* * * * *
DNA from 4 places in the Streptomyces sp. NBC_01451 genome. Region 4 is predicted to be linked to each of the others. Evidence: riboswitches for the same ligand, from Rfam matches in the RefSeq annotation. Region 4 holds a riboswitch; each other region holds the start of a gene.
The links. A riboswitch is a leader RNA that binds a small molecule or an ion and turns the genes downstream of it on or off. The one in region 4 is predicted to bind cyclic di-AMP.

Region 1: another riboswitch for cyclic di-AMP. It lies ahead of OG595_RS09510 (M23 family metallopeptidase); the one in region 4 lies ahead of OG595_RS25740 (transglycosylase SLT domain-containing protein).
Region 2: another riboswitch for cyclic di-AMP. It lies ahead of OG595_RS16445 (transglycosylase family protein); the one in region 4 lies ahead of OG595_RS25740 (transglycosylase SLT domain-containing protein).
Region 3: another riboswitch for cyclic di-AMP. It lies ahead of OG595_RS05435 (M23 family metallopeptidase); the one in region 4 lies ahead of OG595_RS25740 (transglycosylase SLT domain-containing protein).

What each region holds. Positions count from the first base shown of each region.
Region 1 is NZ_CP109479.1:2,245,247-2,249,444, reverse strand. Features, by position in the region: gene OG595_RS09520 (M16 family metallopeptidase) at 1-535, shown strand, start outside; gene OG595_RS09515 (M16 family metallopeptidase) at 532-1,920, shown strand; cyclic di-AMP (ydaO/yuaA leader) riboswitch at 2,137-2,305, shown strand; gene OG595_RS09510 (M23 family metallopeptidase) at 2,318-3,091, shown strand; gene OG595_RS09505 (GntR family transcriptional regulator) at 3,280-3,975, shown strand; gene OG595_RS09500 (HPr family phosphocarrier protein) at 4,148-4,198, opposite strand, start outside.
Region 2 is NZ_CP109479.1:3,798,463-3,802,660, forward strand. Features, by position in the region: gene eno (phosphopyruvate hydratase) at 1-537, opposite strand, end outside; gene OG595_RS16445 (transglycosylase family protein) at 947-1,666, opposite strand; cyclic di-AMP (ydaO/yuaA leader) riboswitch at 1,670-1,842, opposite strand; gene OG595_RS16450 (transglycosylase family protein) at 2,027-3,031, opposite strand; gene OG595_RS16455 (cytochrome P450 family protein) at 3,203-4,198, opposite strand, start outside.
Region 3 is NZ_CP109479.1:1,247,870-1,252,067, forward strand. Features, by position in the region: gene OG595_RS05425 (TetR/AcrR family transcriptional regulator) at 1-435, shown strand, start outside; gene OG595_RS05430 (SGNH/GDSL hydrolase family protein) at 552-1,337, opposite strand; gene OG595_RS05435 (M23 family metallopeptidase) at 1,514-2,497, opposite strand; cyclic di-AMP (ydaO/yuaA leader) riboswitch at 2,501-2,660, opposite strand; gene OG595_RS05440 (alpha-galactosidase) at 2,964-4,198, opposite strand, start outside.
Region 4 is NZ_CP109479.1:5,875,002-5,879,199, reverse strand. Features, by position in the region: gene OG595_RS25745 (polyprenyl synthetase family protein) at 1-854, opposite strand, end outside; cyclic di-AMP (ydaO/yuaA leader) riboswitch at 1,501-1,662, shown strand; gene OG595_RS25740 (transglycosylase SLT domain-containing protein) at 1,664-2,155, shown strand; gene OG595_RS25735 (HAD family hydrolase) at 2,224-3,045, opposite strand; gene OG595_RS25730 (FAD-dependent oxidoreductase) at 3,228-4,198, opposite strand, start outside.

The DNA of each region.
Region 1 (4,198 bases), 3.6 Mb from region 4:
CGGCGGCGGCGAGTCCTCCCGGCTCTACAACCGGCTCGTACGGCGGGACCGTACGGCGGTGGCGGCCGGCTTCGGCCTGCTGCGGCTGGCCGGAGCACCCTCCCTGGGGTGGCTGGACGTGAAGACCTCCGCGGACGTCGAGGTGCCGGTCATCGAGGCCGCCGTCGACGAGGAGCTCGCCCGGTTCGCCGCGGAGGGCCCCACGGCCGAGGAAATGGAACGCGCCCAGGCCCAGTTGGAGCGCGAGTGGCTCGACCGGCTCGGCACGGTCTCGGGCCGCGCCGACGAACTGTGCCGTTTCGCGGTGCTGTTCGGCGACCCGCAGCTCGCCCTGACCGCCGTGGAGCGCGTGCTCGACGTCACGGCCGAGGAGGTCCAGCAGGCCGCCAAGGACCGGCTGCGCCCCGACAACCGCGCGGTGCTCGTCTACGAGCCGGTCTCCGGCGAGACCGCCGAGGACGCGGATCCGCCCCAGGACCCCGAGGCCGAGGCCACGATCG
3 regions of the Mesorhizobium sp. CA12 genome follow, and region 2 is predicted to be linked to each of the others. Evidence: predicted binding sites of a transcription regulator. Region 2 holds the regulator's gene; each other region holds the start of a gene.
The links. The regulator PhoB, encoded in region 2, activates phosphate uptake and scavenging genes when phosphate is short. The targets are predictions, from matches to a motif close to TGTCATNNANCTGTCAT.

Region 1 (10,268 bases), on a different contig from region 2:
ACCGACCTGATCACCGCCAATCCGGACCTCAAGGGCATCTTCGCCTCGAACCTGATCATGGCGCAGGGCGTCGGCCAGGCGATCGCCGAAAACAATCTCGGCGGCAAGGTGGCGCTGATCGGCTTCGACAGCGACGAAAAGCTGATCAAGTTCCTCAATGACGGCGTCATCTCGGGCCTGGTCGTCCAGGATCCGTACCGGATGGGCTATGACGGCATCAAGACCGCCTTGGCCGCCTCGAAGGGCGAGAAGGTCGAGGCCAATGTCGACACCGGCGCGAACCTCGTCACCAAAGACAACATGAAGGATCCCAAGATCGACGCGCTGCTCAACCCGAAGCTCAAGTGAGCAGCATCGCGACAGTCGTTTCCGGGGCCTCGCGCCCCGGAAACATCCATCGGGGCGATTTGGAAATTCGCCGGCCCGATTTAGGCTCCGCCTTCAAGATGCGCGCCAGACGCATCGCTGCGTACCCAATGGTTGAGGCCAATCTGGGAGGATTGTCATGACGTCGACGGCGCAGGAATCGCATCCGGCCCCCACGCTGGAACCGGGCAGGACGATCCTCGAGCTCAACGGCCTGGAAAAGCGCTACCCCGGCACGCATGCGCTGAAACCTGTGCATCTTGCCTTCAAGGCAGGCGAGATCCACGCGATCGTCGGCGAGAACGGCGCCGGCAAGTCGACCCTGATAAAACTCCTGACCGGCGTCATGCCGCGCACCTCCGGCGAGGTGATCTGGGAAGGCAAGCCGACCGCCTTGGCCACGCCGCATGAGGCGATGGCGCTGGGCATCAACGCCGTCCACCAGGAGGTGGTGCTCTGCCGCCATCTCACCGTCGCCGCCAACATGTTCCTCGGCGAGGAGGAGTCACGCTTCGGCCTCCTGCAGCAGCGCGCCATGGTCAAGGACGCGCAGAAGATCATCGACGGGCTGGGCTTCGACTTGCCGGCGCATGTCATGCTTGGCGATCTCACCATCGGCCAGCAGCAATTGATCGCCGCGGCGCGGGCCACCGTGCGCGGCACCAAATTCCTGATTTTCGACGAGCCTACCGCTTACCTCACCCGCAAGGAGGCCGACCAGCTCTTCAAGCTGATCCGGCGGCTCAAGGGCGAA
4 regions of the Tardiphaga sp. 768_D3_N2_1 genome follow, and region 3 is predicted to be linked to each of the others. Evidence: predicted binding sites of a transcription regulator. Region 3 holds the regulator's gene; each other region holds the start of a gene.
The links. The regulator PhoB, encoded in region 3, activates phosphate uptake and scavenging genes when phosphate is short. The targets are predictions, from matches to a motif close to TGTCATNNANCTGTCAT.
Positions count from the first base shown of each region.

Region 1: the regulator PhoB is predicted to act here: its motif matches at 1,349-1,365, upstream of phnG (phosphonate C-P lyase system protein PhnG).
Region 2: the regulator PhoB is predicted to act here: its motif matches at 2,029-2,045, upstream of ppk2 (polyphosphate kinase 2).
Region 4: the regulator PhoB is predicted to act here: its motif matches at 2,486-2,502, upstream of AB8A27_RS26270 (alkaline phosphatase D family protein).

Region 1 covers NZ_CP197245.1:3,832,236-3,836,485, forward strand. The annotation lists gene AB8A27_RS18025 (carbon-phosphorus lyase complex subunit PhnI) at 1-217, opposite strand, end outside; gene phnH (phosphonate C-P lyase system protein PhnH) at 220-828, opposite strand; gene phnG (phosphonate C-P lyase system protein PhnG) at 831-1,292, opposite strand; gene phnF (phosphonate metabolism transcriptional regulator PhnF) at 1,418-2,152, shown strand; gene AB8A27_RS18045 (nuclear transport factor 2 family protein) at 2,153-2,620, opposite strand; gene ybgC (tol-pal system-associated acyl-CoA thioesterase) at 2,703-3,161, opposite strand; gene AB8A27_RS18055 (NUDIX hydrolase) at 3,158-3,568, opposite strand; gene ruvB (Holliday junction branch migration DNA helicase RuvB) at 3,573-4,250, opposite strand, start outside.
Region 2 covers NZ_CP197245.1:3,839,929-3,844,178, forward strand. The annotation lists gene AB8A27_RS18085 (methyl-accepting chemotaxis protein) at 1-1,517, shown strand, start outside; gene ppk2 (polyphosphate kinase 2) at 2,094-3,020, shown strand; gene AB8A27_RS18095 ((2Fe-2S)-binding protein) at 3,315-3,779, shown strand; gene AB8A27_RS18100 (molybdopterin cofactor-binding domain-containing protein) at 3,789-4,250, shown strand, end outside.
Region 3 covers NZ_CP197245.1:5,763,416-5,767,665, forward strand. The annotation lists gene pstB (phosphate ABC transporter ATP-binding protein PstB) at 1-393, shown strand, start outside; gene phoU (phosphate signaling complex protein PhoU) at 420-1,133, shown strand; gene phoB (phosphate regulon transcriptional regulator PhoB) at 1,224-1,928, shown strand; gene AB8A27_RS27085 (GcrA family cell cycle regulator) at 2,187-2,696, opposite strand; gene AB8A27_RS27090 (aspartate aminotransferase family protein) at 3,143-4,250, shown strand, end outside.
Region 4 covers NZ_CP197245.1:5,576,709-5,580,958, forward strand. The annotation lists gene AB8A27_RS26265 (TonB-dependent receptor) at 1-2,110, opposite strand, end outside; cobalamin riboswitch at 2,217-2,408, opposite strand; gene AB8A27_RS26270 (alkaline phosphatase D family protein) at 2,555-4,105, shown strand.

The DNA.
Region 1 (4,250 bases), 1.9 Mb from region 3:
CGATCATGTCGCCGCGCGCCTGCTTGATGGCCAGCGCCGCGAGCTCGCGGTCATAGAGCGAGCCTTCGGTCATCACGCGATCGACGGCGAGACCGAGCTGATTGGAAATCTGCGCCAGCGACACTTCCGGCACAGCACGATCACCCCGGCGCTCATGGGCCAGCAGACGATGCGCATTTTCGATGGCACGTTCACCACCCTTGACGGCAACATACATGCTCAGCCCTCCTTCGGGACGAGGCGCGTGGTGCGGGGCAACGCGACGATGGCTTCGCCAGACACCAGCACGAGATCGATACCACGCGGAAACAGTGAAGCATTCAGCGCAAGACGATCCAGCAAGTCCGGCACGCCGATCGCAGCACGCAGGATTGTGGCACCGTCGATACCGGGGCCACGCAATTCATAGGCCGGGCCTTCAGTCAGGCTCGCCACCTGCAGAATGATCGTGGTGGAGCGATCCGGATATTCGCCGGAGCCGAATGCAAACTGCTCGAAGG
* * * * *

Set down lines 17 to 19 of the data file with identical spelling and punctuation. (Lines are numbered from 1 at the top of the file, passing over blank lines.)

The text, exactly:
ACCGACCTGATCACCGCCAATCCGGACCTCAAGGGCATCTTCGCCTCGAACCTGATCATGGCGCAGGGCGTCGGCCAGGCGATCGCCGAAAACAATCTCGGCGGCAAGGTGGCGCTGATCGGCTTCGACAGCGACGAAAAGCTGATCAAGTTCCTCAATGACGGCGTCATCTCGGGCCTGGTCGTCCAGGATCCGTACCGGATGGGCTATGACGGCATCAAGACCGCCTTGGCCGCCTCGAAGGGCGAGAAGGTCGAGGCCAATGTCGACACCGGCGCGAACCTCGTCACCAAAGACAACATGAAGGATCCCAAGATCGACGCGCTGCTCAACCCGAAGCTCAAGTGAGCAGCATCGCGACAGTCGTTTCCGGGGCCTCGCGCCCCGGAAACATCCATCGGGGCGATTTGGAAATTCGCCGGCCCGATTTAGGCTCCGCCTTCAAGATGCGCGCCAGACGCATCGCTGCGTACCCAATGGTTGAGGCCAATCTGGGAGGATTGTCATGACGTCGACGGCGCAGGAATCGCATCCGGCCCCCACGCTGGAACCGGGCAGGACGATCCTCGAGCTCAACGGCCTGGAAAAGCGCTACCCCGGCACGCATGCGCTGAAACCTGTGCATCTTGCCTTCAAGGCAGGCGAGATCCACGCGATCGTCGGCGAGAACGGCGCCGGCAAGTCGACCCTGATAAAACTCCTGACCGGCGTCATGCCGCGCACCTCCGGCGAGGTGATCTGGGAAGGCAAGCCGACCGCCTTGGCCACGCCGCATGAGGCGATGGCGCTGGGCATCAACGCCGTCCACCAGGAGGTGGTGCTCTGCCGCCATCTCACCGTCGCCGCCAACATGTTCCTCGGCGAGGAGGAGTCACGCTTCGGCCTCCTGCAGCAGCGCGCCATGGTCAAGGACGCGCAGAAGATCATCGACGGGCTGGGCTTCGACTTGCCGGCGCATGTCATGCTTGGCGATCTCACCATCGGCCAGCAGCAATTGATCGCCGCGGCGCGGGCCACCGTGCGCGGCACCAAATTCCTGATTTTCGACGAGCCTACCGCTTACCTCACCCGCAAGGAGGCCGACCAGCTCTTCAAGCTGATCCGGCGGCTCAAGGGCGAA
4 regions of the Tardiphaga sp. 768_D3_N2_1 genome follow, and region 3 is predicted to be linked to each of the others. Evidence: predicted binding sites of a transcription regulator. Region 3 holds the regulator's gene; each other region holds the start of a gene.
The links. The regulator PhoB, encoded in region 3, activates phosphate uptake and scavenging genes when phosphate is short. The targets are predictions, from matches to a motif close to TGTCATNNANCTGTCAT.